“Now, they are getting pushback on, okay why are you having dinner with President Trump? Much more big existential questions, political questions that are being posed to these leaders in these forums that’re kind of an uncomfortable place to answer those,” O’Mara said. “All-hands meetings are awesome when you’re just wrestling with business ideas and it’s kind of a back-and-forth that is helping to make the business better and everyone in the room is feeling like we have a shared goal. And now there's a division that wasn’t there before, and that's really challenging the Silicon Valley tradition.”

An accusation of collaboration with the Trump administration, for example, is one such “big existential question” sowing unrest in Silicon Valley. The leadership of the Microsoft-owned software repository Github has largely declined to address the company’s contract with ICE outside of an internal blog post and a letter from the CEO. GitHub CEO Nat Friedman announced in October that the company will renew its $200,000 contract with ICE to license its enterprise services. In response, employees have resigned and held demonstrations with replica ICE cages. For Github’s workers, sharing information gleaned from an all-hands meetings felt like the only way to force management’s hand.

“I think employees see these as good candidates to leak information primarily because there really isn’t an alternative,” a Github engineer, who asked to remain anonymous for fear of retaliation, told me.

Rather than address the controversy head-on, GitHub executives canceled an October 11 all-hands meeting that was set to discuss the company’s ICE contract because of leaks, according to the Los Angeles Times, and canceled a further meeting to address a survey indicating negative employee sentiment toward GitHub leadership. “We are all responsible for respecting and protecting internal, non-public information from being disclosed and protecting the privacy of fellow Hubbers as we engage in open dialogue on sensitive issues,” GitHub’s Chief Operations Officer Erica Brescia wrote in an email to employees after the cancellations.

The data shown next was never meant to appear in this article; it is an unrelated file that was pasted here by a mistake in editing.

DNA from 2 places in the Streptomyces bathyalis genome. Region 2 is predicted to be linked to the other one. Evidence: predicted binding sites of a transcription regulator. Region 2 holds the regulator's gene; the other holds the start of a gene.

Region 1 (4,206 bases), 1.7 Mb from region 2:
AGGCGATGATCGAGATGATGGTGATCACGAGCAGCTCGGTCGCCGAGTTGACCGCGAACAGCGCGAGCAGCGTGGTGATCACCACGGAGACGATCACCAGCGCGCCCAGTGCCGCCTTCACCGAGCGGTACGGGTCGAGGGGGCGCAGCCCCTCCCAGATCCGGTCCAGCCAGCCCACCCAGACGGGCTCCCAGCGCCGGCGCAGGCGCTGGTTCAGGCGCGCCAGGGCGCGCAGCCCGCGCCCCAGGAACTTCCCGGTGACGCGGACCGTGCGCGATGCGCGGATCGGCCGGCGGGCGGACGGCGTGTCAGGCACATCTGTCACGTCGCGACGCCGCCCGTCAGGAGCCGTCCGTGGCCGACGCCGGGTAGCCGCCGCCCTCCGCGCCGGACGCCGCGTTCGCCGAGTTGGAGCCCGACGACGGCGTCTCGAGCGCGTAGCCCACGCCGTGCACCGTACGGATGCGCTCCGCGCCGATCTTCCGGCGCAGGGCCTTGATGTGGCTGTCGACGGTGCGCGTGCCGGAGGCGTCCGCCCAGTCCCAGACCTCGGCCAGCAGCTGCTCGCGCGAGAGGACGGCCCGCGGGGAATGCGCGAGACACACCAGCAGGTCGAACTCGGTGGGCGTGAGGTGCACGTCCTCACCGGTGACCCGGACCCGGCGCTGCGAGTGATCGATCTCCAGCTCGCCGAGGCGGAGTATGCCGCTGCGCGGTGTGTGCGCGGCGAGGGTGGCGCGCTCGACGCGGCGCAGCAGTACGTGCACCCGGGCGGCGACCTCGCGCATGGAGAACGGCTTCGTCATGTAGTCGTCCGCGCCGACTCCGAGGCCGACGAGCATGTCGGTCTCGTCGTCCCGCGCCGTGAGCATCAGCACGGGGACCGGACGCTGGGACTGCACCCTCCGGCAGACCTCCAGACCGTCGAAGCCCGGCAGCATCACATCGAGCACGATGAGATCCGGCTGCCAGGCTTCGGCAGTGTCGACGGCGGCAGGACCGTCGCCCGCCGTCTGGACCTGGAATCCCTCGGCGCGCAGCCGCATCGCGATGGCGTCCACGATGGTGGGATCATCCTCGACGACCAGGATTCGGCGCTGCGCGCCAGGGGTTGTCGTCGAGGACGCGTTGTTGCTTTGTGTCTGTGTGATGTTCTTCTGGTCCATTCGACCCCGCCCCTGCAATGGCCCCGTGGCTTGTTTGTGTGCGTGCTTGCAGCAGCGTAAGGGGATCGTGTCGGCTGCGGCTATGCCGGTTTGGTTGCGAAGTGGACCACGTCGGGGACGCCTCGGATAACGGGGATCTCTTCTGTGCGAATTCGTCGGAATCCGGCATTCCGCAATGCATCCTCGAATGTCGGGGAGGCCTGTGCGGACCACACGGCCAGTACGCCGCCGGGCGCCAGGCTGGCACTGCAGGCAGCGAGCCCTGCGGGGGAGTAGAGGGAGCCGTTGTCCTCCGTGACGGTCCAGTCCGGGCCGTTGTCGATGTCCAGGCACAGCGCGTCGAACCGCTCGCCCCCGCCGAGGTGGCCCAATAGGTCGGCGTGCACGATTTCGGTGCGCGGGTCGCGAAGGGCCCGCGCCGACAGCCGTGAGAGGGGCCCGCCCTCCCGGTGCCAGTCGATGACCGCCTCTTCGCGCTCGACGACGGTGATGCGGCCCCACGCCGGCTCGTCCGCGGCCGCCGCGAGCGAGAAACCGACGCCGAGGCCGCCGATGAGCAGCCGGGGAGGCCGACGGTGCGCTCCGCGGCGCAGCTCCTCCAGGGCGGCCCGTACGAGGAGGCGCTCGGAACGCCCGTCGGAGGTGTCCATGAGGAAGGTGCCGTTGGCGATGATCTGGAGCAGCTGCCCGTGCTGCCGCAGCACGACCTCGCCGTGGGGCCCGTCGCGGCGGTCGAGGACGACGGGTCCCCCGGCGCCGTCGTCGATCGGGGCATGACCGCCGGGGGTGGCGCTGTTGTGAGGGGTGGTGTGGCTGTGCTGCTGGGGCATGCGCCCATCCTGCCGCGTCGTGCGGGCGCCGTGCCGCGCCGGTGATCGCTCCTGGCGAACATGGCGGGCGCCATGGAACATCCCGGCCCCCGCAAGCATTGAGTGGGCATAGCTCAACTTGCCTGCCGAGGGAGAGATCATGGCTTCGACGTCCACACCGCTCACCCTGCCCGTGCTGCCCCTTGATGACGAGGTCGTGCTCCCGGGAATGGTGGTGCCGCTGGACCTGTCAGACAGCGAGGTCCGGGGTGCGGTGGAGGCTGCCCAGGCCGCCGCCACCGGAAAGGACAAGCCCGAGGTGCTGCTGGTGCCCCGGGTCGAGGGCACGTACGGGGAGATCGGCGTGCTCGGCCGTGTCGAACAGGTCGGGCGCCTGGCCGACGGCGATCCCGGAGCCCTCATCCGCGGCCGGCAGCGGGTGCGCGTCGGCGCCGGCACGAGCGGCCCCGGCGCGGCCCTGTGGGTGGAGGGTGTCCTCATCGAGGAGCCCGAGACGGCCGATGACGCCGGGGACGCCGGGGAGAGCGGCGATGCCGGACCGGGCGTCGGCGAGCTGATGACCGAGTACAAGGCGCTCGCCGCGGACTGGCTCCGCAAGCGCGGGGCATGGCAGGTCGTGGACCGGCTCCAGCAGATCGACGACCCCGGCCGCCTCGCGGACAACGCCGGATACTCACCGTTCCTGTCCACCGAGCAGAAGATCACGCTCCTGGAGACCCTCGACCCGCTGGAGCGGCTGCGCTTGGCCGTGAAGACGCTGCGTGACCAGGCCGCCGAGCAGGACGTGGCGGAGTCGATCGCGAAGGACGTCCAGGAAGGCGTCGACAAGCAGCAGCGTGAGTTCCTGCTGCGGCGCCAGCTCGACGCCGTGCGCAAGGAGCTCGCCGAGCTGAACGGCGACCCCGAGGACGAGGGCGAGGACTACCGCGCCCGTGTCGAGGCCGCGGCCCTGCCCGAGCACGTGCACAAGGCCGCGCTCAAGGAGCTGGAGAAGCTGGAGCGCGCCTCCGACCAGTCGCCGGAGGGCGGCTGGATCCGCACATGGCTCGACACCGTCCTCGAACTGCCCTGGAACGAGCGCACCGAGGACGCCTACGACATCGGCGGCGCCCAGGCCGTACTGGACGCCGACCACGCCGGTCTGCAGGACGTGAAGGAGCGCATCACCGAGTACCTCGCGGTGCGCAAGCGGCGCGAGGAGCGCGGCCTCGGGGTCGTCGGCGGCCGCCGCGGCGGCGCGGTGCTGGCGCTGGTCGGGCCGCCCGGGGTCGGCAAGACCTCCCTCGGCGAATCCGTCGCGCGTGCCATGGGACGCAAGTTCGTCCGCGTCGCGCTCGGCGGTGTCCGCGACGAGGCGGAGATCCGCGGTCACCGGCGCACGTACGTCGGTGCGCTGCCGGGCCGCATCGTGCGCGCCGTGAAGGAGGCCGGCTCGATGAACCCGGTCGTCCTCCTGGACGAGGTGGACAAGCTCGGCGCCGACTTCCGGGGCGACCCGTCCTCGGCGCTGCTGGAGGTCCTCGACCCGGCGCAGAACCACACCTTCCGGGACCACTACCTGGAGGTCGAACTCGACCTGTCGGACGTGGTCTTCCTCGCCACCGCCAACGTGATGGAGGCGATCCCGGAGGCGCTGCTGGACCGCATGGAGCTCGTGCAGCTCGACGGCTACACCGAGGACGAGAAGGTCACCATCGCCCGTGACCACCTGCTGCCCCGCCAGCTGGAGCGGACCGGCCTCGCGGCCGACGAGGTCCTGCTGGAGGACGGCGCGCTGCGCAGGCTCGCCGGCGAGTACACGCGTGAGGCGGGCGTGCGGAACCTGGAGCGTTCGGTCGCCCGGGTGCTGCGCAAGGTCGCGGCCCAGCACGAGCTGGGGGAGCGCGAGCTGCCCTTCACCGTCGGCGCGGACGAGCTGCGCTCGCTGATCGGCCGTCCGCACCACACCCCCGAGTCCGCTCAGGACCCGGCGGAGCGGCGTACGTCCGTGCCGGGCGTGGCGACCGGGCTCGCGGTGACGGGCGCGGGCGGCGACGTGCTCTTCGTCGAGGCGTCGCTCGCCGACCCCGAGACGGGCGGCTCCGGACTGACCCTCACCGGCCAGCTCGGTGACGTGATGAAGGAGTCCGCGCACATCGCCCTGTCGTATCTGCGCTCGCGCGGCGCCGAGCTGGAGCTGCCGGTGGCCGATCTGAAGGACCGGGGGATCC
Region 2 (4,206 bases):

Another large challenge to the all-hands corporate ethos is that the term all-hands meeting is a bit of a misnomer these days. Contractors at Google, who make up about half of the company's workforce and will only just start to receive basic benefits in 2020, aren't included in such meetings. Instead, contractors hear about them via word of mouth, or when they notice that half the floor gets up to leave at the same time.

“It leads to this very odd alienation and it just makes you feel like a second-class citizen within the company you work for to not be invited to these meetings where really important information and updates are being shared,” one former Google contractor told me.

The true purpose of the all-hands meeting has little to do with what they were once centered on: transparency and inclusion.

Failing to invite all the hands, as well as scrapping meetings about uncomfortable topics, suggest that the true purpose of the all-hands meeting has little to do with what they were once centered on: transparency and inclusion. As anyone who has ever worked in an office can attest, such meetings typically happen when the news is extremely bad, like layoffs or restructuring. They’re now seemingly no longer for the workers, and are instead an opportunity for leadership to manufacture a spirit of camaraderie that feels to workers like a relic of the past.

Although the idea of the all-hands meeting — having a low-key conversation with your bosses in front of all your coworkers — hasn’t changed much, the situation at places like Github or Google today does not so much resemble HP in the 1970s or fast-growing startups in the early 2000s.

“It's not that I think that the goal of the meetings has changed,” as Losse put it to me, “as much as the context of the meetings is so different.”

Melanie Ehrenkranz is a freelance tech and culture writer based in Brooklyn.